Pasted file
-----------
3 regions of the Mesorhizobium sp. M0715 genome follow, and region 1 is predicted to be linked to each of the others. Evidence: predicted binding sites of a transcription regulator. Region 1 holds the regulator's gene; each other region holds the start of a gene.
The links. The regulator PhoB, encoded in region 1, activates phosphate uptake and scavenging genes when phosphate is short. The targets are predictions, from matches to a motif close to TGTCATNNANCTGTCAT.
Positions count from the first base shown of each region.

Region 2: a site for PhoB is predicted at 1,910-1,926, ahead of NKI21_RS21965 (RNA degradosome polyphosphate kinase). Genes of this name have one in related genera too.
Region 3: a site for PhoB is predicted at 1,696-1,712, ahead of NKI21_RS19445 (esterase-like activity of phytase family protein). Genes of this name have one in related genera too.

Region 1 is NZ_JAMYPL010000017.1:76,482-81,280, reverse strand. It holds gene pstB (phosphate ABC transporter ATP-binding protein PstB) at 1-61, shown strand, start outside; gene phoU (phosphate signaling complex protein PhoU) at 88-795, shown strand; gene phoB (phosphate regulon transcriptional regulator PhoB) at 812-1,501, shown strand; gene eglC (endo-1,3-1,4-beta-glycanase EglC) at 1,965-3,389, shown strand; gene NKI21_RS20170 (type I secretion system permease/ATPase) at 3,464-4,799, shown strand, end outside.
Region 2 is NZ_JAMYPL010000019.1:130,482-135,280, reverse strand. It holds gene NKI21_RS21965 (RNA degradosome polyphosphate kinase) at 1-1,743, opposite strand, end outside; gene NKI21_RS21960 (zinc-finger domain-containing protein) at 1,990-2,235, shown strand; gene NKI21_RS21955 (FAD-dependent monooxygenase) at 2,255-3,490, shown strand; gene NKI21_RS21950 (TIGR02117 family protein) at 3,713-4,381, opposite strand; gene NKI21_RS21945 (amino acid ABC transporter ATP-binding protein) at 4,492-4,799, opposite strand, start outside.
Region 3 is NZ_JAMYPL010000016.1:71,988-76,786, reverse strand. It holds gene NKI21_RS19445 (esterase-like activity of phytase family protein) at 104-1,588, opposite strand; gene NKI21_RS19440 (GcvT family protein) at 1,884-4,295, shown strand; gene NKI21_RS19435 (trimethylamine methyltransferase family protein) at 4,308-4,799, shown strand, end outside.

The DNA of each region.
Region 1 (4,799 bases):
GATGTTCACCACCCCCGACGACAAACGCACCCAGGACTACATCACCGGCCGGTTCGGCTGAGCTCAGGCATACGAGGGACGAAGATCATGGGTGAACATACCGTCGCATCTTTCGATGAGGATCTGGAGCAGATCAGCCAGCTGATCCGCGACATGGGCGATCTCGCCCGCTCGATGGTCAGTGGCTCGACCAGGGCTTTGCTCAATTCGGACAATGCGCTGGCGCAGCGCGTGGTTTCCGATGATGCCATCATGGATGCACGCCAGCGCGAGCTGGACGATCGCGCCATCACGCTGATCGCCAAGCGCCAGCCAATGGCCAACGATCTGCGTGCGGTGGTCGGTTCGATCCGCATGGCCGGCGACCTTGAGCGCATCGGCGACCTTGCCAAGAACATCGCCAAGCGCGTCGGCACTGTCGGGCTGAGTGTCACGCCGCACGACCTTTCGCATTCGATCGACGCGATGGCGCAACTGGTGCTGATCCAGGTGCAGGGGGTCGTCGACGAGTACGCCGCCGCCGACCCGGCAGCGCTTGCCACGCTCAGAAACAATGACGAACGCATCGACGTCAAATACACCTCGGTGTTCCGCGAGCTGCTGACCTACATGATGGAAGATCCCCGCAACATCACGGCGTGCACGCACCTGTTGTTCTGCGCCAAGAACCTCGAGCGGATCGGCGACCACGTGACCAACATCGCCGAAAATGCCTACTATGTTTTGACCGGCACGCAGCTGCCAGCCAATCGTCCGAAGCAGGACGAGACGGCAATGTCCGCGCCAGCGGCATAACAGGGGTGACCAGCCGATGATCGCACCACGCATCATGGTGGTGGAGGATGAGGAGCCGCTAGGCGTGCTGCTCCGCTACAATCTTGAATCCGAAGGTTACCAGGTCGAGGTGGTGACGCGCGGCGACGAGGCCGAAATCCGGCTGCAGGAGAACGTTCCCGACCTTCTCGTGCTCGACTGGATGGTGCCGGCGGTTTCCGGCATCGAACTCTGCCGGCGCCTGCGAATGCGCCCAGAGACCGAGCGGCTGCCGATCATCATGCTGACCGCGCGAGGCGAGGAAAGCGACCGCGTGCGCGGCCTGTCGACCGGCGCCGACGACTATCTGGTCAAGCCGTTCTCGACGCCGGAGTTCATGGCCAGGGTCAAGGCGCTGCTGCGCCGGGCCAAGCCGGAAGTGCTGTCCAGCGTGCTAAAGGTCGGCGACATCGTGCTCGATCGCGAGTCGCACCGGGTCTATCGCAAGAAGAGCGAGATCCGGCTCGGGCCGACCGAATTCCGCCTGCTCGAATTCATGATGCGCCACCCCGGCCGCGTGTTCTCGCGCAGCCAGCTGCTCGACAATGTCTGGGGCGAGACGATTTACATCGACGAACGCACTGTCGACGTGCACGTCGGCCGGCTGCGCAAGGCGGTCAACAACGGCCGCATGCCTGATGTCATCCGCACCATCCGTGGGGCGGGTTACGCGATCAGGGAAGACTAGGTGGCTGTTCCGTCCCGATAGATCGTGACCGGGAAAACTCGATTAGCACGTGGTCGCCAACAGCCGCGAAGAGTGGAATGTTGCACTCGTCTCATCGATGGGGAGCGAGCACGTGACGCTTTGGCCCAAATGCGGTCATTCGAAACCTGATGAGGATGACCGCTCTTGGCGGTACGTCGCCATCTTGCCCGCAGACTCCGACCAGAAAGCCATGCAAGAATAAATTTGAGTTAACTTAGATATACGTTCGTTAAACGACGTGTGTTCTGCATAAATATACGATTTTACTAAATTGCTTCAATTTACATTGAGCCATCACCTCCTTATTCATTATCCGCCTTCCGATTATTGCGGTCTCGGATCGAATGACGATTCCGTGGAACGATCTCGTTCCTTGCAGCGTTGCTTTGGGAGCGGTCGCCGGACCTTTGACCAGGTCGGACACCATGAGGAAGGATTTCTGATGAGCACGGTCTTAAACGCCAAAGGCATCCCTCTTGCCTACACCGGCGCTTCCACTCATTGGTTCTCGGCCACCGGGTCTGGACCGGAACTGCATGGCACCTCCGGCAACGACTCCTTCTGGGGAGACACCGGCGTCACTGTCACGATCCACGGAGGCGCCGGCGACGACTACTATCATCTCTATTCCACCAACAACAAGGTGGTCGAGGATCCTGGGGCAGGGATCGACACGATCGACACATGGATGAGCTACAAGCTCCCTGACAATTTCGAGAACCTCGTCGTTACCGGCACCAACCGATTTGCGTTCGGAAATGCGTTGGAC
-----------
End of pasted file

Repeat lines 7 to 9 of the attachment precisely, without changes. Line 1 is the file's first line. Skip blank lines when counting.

Region 2 is NZ_JAMYPL010000019.1:130,482-135,280, reverse strand. It holds gene NKI21_RS21965 (RNA degradosome polyphosphate kinase) at 1-1,743, opposite strand, end outside; gene NKI21_RS21960 (zinc-finger domain-containing protein) at 1,990-2,235, shown strand; gene NKI21_RS21955 (FAD-dependent monooxygenase) at 2,255-3,490, shown strand; gene NKI21_RS21950 (TIGR02117 family protein) at 3,713-4,381, opposite strand; gene NKI21_RS21945 (amino acid ABC transporter ATP-binding protein) at 4,492-4,799, opposite strand, start outside.
Region 3 is NZ_JAMYPL010000016.1:71,988-76,786, reverse strand. It holds gene NKI21_RS19445 (esterase-like activity of phytase family protein) at 104-1,588, opposite strand; gene NKI21_RS19440 (GcvT family protein) at 1,884-4,295, shown strand; gene NKI21_RS19435 (trimethylamine methyltransferase family protein) at 4,308-4,799, shown strand, end outside.

The DNA of each region.